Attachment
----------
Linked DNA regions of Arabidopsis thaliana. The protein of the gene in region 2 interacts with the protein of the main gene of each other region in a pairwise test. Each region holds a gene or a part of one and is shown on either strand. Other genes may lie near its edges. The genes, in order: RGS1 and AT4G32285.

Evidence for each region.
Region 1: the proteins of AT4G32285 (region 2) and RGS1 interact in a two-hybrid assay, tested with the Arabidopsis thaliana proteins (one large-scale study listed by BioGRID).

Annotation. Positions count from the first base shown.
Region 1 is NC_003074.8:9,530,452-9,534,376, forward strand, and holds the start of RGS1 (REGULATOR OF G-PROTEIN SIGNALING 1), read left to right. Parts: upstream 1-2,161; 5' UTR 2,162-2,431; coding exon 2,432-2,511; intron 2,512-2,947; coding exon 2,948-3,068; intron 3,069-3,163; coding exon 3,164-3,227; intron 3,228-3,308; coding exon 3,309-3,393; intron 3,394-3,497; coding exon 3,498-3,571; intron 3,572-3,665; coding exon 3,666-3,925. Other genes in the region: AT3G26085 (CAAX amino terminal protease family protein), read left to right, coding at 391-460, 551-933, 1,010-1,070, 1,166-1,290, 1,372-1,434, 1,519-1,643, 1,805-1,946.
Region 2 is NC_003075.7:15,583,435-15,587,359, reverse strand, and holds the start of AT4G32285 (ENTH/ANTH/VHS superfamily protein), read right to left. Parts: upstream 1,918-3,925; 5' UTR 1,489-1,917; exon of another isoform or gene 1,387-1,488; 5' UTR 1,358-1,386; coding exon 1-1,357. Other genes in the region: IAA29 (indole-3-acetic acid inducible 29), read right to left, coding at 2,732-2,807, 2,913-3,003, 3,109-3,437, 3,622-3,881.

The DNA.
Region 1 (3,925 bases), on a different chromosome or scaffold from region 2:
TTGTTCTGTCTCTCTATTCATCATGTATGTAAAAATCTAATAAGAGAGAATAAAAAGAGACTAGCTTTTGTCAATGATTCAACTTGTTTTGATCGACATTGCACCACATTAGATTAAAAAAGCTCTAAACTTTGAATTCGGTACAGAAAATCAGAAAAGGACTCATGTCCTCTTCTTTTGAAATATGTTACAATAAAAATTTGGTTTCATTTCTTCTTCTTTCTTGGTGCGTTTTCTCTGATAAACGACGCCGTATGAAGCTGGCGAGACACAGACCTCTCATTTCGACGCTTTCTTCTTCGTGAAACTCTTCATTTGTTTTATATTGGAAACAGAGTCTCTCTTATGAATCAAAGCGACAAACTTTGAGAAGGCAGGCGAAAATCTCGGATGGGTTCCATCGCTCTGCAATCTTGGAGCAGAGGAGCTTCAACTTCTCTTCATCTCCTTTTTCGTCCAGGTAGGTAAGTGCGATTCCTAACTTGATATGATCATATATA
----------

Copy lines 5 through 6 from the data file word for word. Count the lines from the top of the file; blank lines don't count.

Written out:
Region 1 is NC_003074.8:9,530,452-9,534,376, forward strand, and holds the start of RGS1 (REGULATOR OF G-PROTEIN SIGNALING 1), read left to right. Parts: upstream 1-2,161; 5' UTR 2,162-2,431; coding exon 2,432-2,511; intron 2,512-2,947; coding exon 2,948-3,068; intron 3,069-3,163; coding exon 3,164-3,227; intron 3,228-3,308; coding exon 3,309-3,393; intron 3,394-3,497; coding exon 3,498-3,571; intron 3,572-3,665; coding exon 3,666-3,925. Other genes in the region: AT3G26085 (CAAX amino terminal protease family protein), read left to right, coding at 391-460, 551-933, 1,010-1,070, 1,166-1,290, 1,372-1,434, 1,519-1,643, 1,805-1,946.
Region 2 is NC_003075.7:15,583,435-15,587,359, reverse strand, and holds the start of AT4G32285 (ENTH/ANTH/VHS superfamily protein), read right to left. Parts: upstream 1,918-3,925; 5' UTR 1,489-1,917; exon of another isoform or gene 1,387-1,488; 5' UTR 1,358-1,386; coding exon 1-1,357. Other genes in the region: IAA29 (indole-3-acetic acid inducible 29), read right to left, coding at 2,732-2,807, 2,913-3,003, 3,109-3,437, 3,622-3,881.